Only weeks ago, I resolved to find magic in this New Year. It landed last night, courtesy of an unexpected gift.

The weekend crisis du jour sent DH and I on the road. A new lamp shade beckoned.

We arrived home with that and a bonus: a Lava Lamp for my writing studio.

In the store, the colorful box screamed, “All this color! You know you want me!” Curious, is it not, that all the box’s colors match my novel characters? Can you identify the six shades?

Looming larger, this toy offers a different kind of road trip—straight down memory lane. But in my 70’s teen days, I never owned a Lava Lamp.

Having one up‐close, I’ve realized a Lava lamp is essentially an electric candle, sans wick, parked inside a glass bottle. It works when a glob of bottled wax gets heated, rises then dances inside glass under illuminated by a tiny light bulb.

Lava Embryo With Legs speaks of new life, new creation, new start. And unable to stand.

This mutant look compliments reality. Nothing’s ever perfect as it’s born.

All applicable for what’s been an ongoing funky new year. Maybe now as we begin week number five, it’s full‐on reboot time? Isn’t that what last week’s Full Moon with a Wolf SuperBlood twist teased? Saying goodbye to the past and moving forward with gusto, finally free?

An hour after plug‐in, Lava Embryo With Legs grows up, sprouting a semi‐carpet of background grass.

Technically, my inner feminist says this should be Lava Woman. I squinted to identify relevant body parts.

It becames that: It. Or SkullScoliosisRump. Alien doesn’t fit because this image resembles no creature I’ve seen in the best (and worst) sci‐fi flicks.

Still, it’s perfect, mimicking change with scary precision. Is change ever easy to figure out?

Two hours in, an entire new world arises: Lava Universe?

This unfolding lava world reminds me of watching last week’s eclipse. Shadows and colors changing on the moon as a memorable lunar evening reveals itself. We changed, too, watching, absorbing.

As I unplugged Lava Lamp three hours later (and DH already in bed), the meaning of the night roared in.

We writers do all this as we pen the stories that call us to the page (or the computer).

Like solid wax in a cold lava lamp, Story remains static, unborn, unchanging. But give Story enough heat, time, and attention, and it rises to new life, changing shape, spawning tales, and building the form that was always inside. Waiting.

More than a half century ago, Michelangelo wrote: “The greatest artist has no conception which a single block of white marble does not potentially contain within its mass but only a hand obedient to the mind can penetrate to this image.”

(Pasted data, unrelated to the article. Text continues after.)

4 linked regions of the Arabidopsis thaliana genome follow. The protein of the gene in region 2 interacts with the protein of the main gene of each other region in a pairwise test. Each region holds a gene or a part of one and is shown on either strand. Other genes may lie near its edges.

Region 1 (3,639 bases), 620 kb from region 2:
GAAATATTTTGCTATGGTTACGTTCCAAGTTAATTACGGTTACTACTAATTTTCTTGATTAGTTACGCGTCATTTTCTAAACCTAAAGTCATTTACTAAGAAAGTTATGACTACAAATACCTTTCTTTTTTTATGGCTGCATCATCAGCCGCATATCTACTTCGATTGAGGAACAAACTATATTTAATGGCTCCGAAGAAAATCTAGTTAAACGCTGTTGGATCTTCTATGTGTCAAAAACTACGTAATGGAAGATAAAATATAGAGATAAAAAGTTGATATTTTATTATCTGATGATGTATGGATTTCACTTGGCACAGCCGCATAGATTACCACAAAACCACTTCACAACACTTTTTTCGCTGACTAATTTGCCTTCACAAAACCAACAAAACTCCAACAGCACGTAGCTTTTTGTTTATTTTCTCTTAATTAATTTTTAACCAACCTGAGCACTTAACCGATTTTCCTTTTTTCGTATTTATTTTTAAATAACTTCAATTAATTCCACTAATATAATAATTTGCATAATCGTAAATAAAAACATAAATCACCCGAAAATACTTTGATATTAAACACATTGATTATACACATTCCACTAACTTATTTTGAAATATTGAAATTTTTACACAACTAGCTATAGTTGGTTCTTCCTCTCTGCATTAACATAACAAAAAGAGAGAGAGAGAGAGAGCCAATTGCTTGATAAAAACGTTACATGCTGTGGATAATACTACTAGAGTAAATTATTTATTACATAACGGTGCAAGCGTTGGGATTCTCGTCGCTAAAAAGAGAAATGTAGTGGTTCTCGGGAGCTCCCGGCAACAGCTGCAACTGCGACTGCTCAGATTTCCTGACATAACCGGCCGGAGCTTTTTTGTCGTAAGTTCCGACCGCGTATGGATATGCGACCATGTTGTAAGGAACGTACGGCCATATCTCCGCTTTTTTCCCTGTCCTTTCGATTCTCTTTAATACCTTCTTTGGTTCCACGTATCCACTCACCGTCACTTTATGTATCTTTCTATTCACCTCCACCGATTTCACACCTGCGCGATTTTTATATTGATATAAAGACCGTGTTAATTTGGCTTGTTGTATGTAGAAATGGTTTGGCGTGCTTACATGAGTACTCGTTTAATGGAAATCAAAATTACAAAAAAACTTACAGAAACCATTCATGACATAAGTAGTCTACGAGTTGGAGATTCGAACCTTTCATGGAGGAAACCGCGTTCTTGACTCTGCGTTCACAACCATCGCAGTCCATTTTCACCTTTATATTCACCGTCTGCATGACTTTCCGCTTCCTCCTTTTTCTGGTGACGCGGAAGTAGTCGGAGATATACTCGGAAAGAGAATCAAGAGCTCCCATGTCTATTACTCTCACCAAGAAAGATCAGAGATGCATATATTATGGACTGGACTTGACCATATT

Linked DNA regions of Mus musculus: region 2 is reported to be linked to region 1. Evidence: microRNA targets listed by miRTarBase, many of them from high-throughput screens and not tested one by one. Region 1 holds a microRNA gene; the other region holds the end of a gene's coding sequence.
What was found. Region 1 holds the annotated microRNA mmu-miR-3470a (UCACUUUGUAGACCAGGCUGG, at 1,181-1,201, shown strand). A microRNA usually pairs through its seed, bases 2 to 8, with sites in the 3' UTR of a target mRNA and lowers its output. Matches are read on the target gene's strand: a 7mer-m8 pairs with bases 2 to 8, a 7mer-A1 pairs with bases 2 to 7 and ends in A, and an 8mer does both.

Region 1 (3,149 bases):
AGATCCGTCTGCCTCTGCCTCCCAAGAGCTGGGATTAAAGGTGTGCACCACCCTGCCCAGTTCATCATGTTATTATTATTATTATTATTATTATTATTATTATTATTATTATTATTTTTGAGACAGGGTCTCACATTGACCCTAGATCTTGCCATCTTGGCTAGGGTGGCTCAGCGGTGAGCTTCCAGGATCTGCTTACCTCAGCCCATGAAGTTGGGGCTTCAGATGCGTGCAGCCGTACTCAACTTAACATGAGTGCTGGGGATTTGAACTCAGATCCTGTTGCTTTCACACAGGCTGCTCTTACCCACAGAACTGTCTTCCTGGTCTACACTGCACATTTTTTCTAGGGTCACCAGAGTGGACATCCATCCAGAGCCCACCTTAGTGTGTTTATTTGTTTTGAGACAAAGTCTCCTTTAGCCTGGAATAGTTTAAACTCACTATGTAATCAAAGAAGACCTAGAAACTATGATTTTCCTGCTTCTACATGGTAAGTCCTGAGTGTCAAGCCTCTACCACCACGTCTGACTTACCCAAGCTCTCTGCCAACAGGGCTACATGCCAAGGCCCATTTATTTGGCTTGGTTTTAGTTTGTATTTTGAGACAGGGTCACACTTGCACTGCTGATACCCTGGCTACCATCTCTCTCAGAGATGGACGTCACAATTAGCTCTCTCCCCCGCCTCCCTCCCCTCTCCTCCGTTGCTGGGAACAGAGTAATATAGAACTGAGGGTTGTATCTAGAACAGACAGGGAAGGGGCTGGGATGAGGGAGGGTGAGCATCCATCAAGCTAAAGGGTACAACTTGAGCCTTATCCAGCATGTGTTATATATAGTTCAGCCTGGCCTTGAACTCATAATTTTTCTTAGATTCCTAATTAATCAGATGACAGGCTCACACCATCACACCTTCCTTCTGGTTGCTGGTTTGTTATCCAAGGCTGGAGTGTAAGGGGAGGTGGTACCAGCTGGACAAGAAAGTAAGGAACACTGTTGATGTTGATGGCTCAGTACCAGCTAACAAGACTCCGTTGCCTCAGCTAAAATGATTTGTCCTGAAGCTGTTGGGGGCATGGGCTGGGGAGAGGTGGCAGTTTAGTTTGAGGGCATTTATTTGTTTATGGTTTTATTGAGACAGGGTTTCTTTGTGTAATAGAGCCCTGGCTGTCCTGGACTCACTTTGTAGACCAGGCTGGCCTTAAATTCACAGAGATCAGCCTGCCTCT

Substitute a few words and you’ll find a writer’s truth: “The greatest writer has no conception which a single page* does not potentially contain within its mass but only a hand obedient to the mind can penetrate to this image.”

We’re not working alone.

The Story is already inside us, awaiting heat, time, attention.

Like a lowly little lava lamp.

*Substitute computer screen, piece of paper, notebook, etc.

*NOTE: The Michelangelo quote is verbatim from 1501, thus verbiage rings/reads somewhat stiff and awkward to 21st century ears/eyes.

3 Days, 3 Roads, 3 Adventures

Tuesday. Drove to Hermann Park with Dear Friend (DF). We wanted to spend some time outside on a beautiful cool day with art, squirrels and ducks. This particular park is a wonderful place to go for a walk. There are concrete paths, gravel paths, and lots of grass to walk on. There are also many trees, benches and picnic tables. DF and I walked and sat and walked and sat some more. We absorbed as much of the park as we could and committed it to memory. I took pictures with a real camera (as opposed to the camera on my phone).

This particular sculpture was a topic of discussion last year when I took the Women In Art class at the Glassell. The artist who created this piece was sculptor, Hannah Stewart. The title of the work is Atropos Key and is located on top of the hill at Miller Theater.

Since it was a weekday, there were not too many people. Foot traffic did pick up during the lunch hour with several people escaping an office setting to commune with nature. Some folks just walked and others sat on benches and visited with the ducks. Some folks walked alone, some in pairs and others in small groups. The squirrels kept an eye on everyone who wandered through.